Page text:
Rod Morris has more than three decades experience as a wildlife photographer and filmmaker. After working on the quest to save the Chatham Island black robin, he joined TVNZ's Natural History Unit (now independent company NHNZ) in 1980. His name is found on more than 30 books, and his photography has helped spur generations of Kiwis to share his passion for the natural world.
The career of pioneering documentarian Bill Saunders began in the early days of New Zealand television. He went on to champion a fly on the wall documentary style and win Feltex Awards for acclaimed films on Moriori, and the elderly. Saunders was the final remaining member of TVNZ’s documentary unit when it was disbanded in 1988, and an outspoken advocate of public service broadcasting until his death in 1995.
Christchurch-raised Anna Cottrell is a prolific documentary maker, with a keen interest in the stories that people tell. Her work ranges widely, from documentaries on immigrants (An Immigrant Nation) and family (Other People's Children), to five seasons of the bite-sized Great War Stories. Cottrell launched her company AC Productions in 2001.
Keith Aberdein is probably best known for playing the small-town policeman who arouses Bruno Lawrence's ire, in Kiwi screen classic Smash Palace. But his screen work covers almost every angle: from covering the Wahine disaster as a reporter, to directing, to writing scripts for some of the most ambitious television dramas of the 1970s.
Barry Barclay — director of landmark TV series Tangata Whenua and feature film Ngati — was a longtime campaigner for the right of indigenous people to tell their own stories, to their own people. In 2004 he was made an Arts Foundation Laureate, and in 2007 a Member of the NZ Order of Merit. Barclay passed away on 19 February 2008, after publishing his acclaimed book Mana Tuturu.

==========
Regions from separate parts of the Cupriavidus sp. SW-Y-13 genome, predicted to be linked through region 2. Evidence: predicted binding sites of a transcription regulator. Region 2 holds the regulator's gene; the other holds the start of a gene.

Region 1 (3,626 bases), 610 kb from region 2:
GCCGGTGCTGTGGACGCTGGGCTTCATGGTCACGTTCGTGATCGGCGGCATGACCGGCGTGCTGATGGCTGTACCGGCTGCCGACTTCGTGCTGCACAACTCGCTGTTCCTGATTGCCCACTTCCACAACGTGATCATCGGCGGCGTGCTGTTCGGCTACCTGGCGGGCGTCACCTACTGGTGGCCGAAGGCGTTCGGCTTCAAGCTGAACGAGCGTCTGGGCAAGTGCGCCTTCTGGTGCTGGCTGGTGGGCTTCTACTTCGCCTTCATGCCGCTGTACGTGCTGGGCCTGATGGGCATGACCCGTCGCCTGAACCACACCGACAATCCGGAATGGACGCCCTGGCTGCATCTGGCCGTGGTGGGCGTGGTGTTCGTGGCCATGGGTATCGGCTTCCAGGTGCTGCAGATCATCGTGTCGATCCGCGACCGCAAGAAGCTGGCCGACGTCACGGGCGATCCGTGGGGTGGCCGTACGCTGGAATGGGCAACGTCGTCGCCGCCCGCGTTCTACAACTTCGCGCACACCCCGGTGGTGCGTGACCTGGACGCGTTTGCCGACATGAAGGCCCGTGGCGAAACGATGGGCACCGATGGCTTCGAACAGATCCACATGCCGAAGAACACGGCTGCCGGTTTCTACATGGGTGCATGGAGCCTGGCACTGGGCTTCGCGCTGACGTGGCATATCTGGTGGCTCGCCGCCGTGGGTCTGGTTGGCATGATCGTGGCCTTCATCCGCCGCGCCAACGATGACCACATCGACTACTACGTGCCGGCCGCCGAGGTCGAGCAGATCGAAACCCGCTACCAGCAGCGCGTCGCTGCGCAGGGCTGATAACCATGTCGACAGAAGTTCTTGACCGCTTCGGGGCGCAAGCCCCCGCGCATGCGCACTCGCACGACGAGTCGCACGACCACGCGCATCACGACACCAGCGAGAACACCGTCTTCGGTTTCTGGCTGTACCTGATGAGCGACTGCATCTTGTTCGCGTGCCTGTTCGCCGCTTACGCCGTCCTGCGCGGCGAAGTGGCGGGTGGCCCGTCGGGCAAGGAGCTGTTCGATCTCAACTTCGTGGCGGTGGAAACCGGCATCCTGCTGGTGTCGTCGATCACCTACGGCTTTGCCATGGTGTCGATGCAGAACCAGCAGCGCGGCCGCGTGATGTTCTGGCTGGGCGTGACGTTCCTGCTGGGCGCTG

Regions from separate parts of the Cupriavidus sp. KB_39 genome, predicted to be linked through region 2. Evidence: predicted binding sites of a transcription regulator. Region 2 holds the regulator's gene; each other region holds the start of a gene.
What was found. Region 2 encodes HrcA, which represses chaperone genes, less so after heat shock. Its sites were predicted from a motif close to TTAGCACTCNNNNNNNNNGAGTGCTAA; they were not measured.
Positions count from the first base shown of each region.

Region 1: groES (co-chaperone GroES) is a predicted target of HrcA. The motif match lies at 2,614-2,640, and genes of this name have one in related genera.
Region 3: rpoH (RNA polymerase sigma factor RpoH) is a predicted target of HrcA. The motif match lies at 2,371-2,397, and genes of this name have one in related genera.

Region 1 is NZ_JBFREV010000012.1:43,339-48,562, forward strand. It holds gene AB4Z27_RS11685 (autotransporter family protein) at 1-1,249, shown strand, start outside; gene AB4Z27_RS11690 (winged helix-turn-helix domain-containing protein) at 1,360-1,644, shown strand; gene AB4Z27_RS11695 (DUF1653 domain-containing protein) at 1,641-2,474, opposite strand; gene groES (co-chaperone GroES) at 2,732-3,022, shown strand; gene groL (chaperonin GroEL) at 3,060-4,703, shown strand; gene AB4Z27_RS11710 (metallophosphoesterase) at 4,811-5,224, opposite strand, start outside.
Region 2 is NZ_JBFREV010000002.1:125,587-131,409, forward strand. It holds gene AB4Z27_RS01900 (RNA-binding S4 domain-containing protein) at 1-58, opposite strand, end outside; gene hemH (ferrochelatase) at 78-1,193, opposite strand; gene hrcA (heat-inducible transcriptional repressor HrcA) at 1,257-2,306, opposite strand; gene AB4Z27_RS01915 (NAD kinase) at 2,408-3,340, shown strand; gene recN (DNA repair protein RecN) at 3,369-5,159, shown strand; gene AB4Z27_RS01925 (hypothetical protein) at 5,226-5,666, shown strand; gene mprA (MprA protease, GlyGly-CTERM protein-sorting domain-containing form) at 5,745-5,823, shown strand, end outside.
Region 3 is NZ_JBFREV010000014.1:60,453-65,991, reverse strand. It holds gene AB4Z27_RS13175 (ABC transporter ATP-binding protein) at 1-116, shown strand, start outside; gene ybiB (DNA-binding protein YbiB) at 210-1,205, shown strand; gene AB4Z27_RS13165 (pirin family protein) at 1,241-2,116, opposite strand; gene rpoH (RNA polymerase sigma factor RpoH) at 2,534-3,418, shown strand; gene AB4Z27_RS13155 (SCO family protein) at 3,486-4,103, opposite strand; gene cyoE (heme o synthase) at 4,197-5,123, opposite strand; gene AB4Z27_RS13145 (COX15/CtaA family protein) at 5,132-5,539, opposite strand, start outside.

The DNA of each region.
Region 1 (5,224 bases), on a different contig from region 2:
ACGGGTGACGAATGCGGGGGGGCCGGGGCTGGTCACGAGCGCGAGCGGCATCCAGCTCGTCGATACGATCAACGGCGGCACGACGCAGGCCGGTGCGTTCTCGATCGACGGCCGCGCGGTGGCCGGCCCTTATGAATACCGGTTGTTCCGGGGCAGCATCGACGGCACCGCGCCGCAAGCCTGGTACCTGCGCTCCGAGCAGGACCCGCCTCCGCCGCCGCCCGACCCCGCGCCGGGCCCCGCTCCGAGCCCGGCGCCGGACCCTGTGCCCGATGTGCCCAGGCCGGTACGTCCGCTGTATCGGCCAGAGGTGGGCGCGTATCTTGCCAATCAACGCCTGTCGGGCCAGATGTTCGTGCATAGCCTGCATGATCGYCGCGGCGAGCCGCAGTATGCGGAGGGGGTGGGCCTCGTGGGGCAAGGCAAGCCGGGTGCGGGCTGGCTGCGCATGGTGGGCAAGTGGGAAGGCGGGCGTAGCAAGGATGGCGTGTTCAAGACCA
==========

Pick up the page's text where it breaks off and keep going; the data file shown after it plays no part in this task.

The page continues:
Bruce Morrison's extensive career as director, producer and sometime scriptwriter has crossed the gamut: from innovative arts programming and pioneer music videos, to the long-running Heartland series — plus feature films variously involving fast cars, riotous teens and a glamour-struck Donogh Rees.
Known for his many live tours as a poet, debater and speaker, Kiwi legend Gary McCormick has made a host of appearances on New Zealand television. His work on the talk show McCormick and long-running series Heartland helped make him television's most popular presenter in a 1999 newspaper poll.
Ken Sparks has a BA in Music and Drama. His introduction to editing was as an assistant on Vincent Ward classic In Spring One Plants Alone. Since then he has edited drama, dance films, many documentaries, music videos and commercials. Sparks has won three NZ TV awards, including for James K Baxter doco The Road to Jerusalem and as co-editor of acclaimed quake chronicle When a City Falls. He also directed on hit series Heartland.
Peter Hayden’s long storytelling career spans fact, fiction, feather and fur. Hayden has worked extensively behind the scenes on a run of nature documentaries, made for company NHNZ. His acting career includes roles in classic goldmining drama Illustrious Energy and Maurice Gee series The Fire-Raiser. In 2017 Hayden was made a Member of the New Zealand Order of Merit, for services to film and television.
Swami Hansa (sometimes credited as Anand Hansa or Malcolm Nish) was operating a camera in 1962, the day TV began broadcasting in Dunedin. Hansa has been shooting ever since, his work ranging across natural history, human interest and the arts. His CV includes many episodes of the long-running Heartland, plus such noted docos as Birth, Kiwi - A Natural History and Horizon doco The Man Who Moved Mountains, made for the BBC.